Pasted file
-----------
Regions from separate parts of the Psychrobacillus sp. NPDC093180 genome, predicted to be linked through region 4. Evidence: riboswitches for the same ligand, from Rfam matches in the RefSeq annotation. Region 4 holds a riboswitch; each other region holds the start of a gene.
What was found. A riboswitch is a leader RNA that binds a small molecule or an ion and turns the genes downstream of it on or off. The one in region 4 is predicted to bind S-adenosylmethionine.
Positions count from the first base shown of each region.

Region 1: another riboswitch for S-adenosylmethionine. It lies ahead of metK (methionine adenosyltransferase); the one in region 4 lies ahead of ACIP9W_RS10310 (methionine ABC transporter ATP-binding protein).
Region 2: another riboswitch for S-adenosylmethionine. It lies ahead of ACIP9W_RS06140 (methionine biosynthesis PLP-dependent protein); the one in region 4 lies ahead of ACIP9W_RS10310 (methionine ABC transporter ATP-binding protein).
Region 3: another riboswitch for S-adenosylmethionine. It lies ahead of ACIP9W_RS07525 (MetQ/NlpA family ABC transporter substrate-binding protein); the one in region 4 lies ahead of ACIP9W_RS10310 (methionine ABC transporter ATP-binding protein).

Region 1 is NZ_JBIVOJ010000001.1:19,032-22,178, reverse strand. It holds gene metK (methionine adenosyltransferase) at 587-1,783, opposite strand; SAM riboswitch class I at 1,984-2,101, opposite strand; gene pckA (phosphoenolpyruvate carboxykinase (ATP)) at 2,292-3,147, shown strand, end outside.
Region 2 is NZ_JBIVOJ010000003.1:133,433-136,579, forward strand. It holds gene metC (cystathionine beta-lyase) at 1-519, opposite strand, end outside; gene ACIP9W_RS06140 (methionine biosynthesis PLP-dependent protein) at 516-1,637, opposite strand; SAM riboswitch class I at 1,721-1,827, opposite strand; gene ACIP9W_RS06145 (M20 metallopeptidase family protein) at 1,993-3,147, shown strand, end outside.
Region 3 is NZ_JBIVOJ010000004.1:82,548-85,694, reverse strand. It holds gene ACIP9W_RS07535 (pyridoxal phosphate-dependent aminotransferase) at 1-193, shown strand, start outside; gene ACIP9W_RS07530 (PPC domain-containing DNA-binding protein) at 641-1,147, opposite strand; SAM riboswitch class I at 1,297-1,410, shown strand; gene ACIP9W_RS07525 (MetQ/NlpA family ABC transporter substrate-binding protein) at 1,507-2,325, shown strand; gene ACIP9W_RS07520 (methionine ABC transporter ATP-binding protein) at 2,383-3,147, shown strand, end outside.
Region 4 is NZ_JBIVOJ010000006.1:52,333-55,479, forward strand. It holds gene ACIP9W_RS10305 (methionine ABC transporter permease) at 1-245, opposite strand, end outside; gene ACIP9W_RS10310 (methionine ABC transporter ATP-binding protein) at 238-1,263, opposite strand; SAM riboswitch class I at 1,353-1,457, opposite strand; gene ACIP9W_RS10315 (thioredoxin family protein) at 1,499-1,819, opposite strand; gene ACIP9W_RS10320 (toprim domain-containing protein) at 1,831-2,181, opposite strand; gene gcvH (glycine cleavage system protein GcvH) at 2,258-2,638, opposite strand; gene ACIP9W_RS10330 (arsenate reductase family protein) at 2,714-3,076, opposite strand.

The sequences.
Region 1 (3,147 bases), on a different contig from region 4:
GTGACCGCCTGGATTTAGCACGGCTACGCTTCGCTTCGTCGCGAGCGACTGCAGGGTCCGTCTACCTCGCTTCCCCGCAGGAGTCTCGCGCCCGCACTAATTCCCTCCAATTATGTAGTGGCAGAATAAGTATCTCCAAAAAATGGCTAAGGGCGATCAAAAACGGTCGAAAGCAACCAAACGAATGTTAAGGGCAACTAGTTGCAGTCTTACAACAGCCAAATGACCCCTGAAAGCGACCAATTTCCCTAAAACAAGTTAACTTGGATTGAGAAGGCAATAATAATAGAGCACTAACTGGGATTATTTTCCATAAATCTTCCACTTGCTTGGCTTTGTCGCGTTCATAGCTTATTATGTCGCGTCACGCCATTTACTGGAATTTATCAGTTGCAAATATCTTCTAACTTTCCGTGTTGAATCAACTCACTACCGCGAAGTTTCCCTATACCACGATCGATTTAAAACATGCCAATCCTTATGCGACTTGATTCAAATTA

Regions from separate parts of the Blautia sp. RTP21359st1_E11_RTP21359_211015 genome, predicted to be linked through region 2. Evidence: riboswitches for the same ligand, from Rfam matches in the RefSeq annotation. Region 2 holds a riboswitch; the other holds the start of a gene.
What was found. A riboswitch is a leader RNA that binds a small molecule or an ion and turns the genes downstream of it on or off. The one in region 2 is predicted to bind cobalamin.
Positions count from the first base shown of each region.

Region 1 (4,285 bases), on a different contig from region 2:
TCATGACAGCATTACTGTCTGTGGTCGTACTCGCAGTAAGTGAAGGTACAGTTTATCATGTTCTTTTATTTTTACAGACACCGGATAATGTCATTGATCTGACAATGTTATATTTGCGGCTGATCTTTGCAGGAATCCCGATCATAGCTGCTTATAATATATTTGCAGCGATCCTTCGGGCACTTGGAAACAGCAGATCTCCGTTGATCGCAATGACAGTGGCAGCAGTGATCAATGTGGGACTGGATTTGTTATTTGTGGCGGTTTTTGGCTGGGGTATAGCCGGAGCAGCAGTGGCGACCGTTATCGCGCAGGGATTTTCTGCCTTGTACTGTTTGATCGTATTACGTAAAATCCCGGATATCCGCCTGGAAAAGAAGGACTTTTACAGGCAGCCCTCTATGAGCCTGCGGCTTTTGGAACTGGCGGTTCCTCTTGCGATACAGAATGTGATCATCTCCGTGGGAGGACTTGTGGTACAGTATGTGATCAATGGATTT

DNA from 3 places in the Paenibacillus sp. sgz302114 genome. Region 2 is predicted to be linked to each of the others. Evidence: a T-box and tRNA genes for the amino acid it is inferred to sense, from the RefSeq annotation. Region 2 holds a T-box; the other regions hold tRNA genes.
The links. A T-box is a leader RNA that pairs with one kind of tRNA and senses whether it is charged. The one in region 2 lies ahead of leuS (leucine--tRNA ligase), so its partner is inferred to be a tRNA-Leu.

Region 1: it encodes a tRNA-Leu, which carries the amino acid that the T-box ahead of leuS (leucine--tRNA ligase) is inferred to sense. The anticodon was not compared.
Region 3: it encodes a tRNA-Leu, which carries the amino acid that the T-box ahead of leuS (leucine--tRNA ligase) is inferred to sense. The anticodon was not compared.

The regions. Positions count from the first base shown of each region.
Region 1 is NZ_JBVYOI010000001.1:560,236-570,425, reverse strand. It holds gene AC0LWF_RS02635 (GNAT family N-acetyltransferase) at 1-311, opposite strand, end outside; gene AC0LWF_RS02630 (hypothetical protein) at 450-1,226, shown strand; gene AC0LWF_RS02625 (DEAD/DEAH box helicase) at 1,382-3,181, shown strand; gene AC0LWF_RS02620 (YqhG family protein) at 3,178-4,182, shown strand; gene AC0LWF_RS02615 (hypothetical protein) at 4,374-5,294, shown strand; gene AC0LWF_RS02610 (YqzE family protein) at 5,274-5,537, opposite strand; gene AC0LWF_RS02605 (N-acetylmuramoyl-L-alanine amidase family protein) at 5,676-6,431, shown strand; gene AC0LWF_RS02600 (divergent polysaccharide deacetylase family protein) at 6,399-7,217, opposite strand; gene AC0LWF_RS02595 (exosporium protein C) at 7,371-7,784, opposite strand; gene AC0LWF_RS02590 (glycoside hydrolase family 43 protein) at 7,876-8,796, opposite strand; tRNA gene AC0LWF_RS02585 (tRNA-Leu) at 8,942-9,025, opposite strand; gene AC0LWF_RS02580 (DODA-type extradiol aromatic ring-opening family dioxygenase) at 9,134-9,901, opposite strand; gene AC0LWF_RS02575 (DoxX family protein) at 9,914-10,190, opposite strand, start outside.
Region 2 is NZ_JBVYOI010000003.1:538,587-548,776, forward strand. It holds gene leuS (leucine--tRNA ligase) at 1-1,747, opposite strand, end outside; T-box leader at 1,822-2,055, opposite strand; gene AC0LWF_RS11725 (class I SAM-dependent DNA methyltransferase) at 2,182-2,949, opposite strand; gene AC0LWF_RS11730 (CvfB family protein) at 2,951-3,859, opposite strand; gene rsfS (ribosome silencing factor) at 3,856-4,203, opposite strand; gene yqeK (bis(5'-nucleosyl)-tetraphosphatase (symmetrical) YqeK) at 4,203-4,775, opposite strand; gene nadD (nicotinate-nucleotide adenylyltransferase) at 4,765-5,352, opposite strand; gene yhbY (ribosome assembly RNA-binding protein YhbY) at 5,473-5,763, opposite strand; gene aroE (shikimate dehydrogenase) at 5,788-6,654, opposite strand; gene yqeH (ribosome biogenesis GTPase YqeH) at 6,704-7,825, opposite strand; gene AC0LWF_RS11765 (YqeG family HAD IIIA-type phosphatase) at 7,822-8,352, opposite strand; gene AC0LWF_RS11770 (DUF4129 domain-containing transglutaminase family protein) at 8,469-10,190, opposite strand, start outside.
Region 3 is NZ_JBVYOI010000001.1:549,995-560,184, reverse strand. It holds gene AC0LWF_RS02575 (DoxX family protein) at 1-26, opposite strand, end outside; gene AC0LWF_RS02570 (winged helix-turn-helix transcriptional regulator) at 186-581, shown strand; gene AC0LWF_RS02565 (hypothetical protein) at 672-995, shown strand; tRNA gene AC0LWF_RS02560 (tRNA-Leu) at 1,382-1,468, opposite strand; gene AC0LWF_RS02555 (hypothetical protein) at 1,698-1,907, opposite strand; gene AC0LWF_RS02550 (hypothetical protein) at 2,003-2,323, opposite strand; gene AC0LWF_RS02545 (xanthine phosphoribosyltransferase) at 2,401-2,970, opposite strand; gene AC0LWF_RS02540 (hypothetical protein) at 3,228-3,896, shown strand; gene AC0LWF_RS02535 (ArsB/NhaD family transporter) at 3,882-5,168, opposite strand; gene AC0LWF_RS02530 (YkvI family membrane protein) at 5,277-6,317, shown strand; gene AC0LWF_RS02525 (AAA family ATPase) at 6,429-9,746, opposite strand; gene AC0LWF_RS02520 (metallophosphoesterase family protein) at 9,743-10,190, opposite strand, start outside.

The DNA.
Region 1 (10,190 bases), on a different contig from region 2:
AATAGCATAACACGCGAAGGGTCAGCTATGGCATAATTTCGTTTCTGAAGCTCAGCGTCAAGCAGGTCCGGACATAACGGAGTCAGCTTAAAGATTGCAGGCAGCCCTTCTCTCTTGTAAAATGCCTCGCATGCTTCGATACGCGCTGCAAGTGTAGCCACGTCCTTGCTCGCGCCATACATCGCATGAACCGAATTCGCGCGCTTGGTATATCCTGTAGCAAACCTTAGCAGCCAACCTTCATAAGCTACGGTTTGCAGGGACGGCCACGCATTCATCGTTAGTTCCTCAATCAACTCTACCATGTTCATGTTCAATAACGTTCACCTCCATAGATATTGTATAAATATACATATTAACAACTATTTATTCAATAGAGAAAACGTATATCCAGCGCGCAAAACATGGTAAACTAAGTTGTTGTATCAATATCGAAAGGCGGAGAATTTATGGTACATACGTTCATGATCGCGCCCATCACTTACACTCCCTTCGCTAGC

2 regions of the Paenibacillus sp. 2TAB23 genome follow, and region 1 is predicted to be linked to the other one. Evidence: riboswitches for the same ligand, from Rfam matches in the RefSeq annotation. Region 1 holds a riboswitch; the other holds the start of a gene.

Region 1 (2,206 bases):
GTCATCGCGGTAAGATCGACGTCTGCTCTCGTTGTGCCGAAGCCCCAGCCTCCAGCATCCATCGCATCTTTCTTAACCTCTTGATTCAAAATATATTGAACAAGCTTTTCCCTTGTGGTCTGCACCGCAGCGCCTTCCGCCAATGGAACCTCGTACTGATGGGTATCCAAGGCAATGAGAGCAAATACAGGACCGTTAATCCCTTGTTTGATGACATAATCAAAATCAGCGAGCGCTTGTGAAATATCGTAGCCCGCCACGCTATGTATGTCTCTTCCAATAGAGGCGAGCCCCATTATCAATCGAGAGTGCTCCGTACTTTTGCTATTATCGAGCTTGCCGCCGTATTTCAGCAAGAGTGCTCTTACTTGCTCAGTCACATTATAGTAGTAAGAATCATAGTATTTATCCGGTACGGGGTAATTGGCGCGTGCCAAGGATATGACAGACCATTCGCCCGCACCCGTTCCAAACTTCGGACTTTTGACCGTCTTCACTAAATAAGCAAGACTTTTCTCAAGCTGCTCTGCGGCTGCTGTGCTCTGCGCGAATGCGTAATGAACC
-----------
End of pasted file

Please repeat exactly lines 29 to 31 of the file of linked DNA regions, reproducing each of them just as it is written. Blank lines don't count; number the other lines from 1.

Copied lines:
AATAGCATAACACGCGAAGGGTCAGCTATGGCATAATTTCGTTTCTGAAGCTCAGCGTCAAGCAGGTCCGGACATAACGGAGTCAGCTTAAAGATTGCAGGCAGCCCTTCTCTCTTGTAAAATGCCTCGCATGCTTCGATACGCGCTGCAAGTGTAGCCACGTCCTTGCTCGCGCCATACATCGCATGAACCGAATTCGCGCGCTTGGTATATCCTGTAGCAAACCTTAGCAGCCAACCTTCATAAGCTACGGTTTGCAGGGACGGCCACGCATTCATCGTTAGTTCCTCAATCAACTCTACCATGTTCATGTTCAATAACGTTCACCTCCATAGATATTGTATAAATATACATATTAACAACTATTTATTCAATAGAGAAAACGTATATCCAGCGCGCAAAACATGGTAAACTAAGTTGTTGTATCAATATCGAAAGGCGGAGAATTTATGGTACATACGTTCATGATCGCGCCCATCACTTACACTCCCTTCGCTAGC

2 regions of the Paenibacillus sp. 2TAB23 genome follow, and region 1 is predicted to be linked to the other one. Evidence: riboswitches for the same ligand, from Rfam matches in the RefSeq annotation. Region 1 holds a riboswitch; the other holds the start of a gene.

Region 1 (2,206 bases):